01:50 GMT +314 December 2017
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    The Krasukha-4 electronic warfare system

    Jamming the Enemy: Russia Ramps Up Production of Electronic Warfare Systems

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    Russia plans to significantly increase the production of military equipment related to its electronic warfare systems; it is something that experts said may soon become one of the key factors to protect the country from a raft of modern-day challenges.

    The production of military equipment related to the Russian electronic warfare systems will be increased by about 30 percent in the near future, according to Vladimir Mikheev, spokesman for Russia's Radio-Electronic Technologies Concern (KRET).

    He stressed that the production growth could be achieved thanks to, in particular, the reorganization of the concern.

    In 2016, KRET companies produced electronic warfare equipment worth 26.7 billion rubles (about $455 million), for the state defense order pertaining to the electronic warfare systems. 

    KRET plants manufactured sophisticated electronic warfare systems including the Krasuha-S4, the Rtut-BM, the Rychag-AV, the Vitebsk and the Khibiny-M individual defense complexes. Part of the equipment was delivered to the troops ahead of schedule.

    Last year, KRET's first deputy head Igor Nasenkov said that a greater number of Russian military jets, including Su-34 strike fighters, will be equipped with sophisticated Khibiny electronic countermeasures (ECM) systems in the immediate future.

    The Khibiny is a small torpedo-shaped container which is mounted on the wingtips of aircraft and increases the survival rate of the planes by 25-30 percent. Notably, these systems were installed on Russia's Su-34 bombers and Su-30SM fighter jets which assisted their devastating attacks on Daesh terrorists in Syria.

    Also being used in Syria is the broadband multifunctional jamming station Krasukha-4, which is based on a BAZ-6910-022 four-axle-chassis.

    The system has a range of 300 kilometers and is designed to counter airborne early warning and control systems and other airborne radar arrays.

    The Krasukha-4's range allows it to effectively disrupt low Earth orbit satellites and cause permanent damage to targeted radio-electronic devices. Ground-based radars are also a viable target for the Krasukha-4 system.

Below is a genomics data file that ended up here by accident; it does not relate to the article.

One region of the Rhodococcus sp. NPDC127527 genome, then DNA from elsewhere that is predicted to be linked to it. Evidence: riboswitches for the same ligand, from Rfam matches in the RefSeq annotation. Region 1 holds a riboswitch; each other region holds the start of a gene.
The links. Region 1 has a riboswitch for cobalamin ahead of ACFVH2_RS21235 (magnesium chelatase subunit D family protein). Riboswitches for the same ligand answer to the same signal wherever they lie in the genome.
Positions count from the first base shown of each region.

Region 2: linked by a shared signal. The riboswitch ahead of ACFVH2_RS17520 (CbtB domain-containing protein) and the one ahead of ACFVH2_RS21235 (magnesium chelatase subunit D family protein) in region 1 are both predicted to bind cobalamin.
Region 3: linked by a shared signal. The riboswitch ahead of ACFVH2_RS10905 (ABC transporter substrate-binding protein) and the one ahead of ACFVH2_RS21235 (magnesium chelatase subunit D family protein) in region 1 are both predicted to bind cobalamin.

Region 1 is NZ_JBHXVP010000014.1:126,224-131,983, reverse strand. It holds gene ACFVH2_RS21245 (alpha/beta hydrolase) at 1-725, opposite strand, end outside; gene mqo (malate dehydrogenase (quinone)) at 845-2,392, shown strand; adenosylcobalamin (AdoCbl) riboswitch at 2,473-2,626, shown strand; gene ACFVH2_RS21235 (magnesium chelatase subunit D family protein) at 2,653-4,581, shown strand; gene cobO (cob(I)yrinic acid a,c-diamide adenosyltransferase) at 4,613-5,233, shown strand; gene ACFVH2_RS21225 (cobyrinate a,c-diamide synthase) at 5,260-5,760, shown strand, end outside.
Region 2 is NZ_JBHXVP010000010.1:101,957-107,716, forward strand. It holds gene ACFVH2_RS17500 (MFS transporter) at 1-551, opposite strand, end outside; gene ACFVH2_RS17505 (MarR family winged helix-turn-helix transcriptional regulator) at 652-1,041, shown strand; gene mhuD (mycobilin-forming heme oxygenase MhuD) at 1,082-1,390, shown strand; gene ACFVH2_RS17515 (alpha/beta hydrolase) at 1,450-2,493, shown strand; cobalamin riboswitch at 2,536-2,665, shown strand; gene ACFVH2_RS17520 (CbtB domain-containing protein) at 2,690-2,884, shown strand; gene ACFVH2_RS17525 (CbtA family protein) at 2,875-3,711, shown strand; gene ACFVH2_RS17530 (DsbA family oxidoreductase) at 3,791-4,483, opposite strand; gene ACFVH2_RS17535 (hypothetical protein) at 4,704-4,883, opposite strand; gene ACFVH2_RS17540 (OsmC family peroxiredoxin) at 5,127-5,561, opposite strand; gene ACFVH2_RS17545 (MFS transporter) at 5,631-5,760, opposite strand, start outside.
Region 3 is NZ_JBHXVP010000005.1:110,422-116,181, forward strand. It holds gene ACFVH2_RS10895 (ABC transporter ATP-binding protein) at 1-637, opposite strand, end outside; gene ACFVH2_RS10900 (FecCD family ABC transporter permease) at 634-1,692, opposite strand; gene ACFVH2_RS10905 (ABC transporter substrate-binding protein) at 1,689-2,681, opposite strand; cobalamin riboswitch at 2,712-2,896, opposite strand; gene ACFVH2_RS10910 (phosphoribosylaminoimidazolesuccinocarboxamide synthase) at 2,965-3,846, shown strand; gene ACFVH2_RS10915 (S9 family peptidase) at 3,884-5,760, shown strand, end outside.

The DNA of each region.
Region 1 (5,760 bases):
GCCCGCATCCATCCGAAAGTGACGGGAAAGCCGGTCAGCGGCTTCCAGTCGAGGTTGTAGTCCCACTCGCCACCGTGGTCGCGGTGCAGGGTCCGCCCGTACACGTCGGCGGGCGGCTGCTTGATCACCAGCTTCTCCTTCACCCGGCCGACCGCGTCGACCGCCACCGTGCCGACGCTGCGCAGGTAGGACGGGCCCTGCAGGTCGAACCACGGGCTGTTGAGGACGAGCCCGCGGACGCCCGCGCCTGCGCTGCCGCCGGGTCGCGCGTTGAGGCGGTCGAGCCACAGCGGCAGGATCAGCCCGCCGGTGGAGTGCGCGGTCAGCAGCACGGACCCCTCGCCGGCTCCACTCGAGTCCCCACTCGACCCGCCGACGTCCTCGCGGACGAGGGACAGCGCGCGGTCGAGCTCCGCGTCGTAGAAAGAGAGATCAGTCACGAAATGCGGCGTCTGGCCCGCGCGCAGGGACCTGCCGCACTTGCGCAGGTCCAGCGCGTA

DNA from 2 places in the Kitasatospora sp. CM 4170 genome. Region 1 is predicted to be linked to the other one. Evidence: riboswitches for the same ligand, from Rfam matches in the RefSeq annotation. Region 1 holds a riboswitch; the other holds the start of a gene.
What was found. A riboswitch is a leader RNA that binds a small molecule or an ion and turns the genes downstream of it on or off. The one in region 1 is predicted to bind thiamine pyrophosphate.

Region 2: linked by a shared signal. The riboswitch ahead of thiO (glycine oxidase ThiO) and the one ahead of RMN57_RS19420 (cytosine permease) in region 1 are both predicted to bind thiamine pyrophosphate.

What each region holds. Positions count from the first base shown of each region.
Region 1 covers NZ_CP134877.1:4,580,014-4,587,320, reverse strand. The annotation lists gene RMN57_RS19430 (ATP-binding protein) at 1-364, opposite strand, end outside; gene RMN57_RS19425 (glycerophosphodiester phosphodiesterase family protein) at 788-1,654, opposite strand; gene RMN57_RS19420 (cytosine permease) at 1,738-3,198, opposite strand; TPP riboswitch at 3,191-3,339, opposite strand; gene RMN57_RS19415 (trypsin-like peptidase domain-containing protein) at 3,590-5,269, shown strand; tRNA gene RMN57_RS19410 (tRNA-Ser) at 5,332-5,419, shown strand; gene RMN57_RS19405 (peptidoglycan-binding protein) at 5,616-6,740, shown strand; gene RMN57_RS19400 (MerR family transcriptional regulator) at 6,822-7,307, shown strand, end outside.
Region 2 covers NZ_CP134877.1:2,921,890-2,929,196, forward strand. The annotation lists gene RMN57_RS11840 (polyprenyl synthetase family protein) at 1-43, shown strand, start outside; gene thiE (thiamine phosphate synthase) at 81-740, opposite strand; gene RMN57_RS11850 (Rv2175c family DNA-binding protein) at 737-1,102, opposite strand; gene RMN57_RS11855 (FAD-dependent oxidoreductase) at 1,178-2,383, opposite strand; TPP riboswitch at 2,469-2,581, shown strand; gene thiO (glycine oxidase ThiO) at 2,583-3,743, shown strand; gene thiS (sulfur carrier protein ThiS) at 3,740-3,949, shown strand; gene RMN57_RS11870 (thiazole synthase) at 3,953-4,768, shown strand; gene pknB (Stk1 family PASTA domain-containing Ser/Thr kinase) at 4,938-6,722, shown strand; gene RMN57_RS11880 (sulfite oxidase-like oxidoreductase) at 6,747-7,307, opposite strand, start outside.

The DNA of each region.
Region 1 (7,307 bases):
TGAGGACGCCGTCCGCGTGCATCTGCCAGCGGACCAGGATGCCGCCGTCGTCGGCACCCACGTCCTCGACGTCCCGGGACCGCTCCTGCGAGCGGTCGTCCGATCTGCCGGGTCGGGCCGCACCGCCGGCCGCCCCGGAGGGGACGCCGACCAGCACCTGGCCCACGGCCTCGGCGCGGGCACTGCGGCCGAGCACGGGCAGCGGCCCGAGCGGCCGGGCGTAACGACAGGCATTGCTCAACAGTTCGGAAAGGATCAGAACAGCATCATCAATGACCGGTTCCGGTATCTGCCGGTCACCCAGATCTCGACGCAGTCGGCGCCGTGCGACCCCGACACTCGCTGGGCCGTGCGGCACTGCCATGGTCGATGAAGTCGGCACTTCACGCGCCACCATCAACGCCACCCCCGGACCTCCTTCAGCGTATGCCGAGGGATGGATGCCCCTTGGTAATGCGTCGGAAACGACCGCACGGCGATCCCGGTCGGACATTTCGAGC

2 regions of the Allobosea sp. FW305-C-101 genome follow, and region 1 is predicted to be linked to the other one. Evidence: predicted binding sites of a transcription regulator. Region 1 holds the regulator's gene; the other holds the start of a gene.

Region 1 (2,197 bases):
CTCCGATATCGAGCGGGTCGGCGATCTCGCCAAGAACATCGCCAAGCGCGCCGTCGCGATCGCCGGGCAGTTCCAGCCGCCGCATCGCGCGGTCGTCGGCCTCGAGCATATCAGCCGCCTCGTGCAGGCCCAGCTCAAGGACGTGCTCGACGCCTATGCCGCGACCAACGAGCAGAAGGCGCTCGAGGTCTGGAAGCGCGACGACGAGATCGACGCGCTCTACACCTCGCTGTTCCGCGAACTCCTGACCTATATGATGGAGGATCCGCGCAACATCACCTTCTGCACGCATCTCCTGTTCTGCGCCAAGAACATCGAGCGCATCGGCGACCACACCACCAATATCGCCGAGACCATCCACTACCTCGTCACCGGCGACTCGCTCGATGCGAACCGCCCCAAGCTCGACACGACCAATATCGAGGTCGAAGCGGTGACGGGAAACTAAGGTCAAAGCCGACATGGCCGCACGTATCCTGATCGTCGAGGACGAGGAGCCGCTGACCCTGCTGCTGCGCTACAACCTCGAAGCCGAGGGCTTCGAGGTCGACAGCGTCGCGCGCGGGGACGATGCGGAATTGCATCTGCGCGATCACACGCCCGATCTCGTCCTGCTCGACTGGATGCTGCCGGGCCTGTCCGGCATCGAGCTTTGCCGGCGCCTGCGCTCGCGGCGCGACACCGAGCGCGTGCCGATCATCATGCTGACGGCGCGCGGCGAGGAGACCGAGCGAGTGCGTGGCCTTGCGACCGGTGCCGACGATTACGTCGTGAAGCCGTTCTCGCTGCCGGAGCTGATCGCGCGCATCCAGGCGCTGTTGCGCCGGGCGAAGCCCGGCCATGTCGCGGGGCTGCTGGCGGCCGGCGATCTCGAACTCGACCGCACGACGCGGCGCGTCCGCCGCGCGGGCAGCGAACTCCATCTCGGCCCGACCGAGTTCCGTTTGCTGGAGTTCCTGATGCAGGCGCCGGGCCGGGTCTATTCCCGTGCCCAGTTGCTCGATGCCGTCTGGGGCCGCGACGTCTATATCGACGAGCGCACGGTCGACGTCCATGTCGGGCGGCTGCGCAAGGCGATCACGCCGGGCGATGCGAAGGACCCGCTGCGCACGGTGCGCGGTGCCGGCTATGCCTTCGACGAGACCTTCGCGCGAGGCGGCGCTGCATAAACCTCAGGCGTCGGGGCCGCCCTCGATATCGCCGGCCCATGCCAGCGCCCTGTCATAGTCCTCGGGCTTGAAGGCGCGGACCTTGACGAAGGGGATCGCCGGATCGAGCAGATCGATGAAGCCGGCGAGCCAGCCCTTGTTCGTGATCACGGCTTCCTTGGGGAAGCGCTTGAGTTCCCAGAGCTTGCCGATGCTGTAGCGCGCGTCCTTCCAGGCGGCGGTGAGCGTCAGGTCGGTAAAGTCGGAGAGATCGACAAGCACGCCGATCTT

In an interview with Sputnik, Russian military expert Viktor Murakhovsky specifically pointed to the completion of "state tests of a whole family of new electronic warfare systems and equipment for Russia's Aerospace Forces and the Navy, as well as the Ground and the Airborne Forces."

    "All these systems are completely ready for factory production," Murakhovsky said, referring to a production growth of the CRET companies involved in these systems' development and creation.

    According to him, the current and prospective Russian electronic warfare systems are capable of resolving a wide range of tasks, right down to intercepting the control of an enemy unmanned aerial vehicle.

    "In my opinion, further development of electronic warfare systems will remain a priority task of the Russian defense industry in the next eight years," Murakhovsky said.

    He also touted the unique Russian-made computerized control unit of the electronic warfare systems.

    The Su-34 lands at Latakia airport, Syria. File photo
    © Sputnik/ Dmitriy Vinogradov
    The Su-34 lands at Latakia airport, Syria. File photo

    "Human participation is minimal because an operator only needs to choose one of several options for action against a specific goal, offered by a computer. It greatly reduces the system's response time to a particular threat," he added.

    Since the beginning of the Russian military operation in Syria, mainstream media and even some top US military officials have repeatedly called the electronic warfare systems one of the main trump cards of the modern Russian Armed Forces.

    The commander of the US Army in Europe, Lieutenant-General Ben Hodges, described the achievements of Russian manufacturers in this field as "mind-blowing."

    In this vein, experts say that sophisticated Russian electronic warfare systems may have an extremely serious impact on combat capability of NATO armies.

    No wonder given that during combat missions, these armies rely on satellite communications and navigation, complex systems of radio-technical and electronic reconnaissance, as well as computerized  control systems for troops and other military high technologies.

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    Tags:
    response, threat, industry, task, development, electronic warfare, Khibiny, Rychag-AV, Rtut-BM, Krasukha-4, Russia
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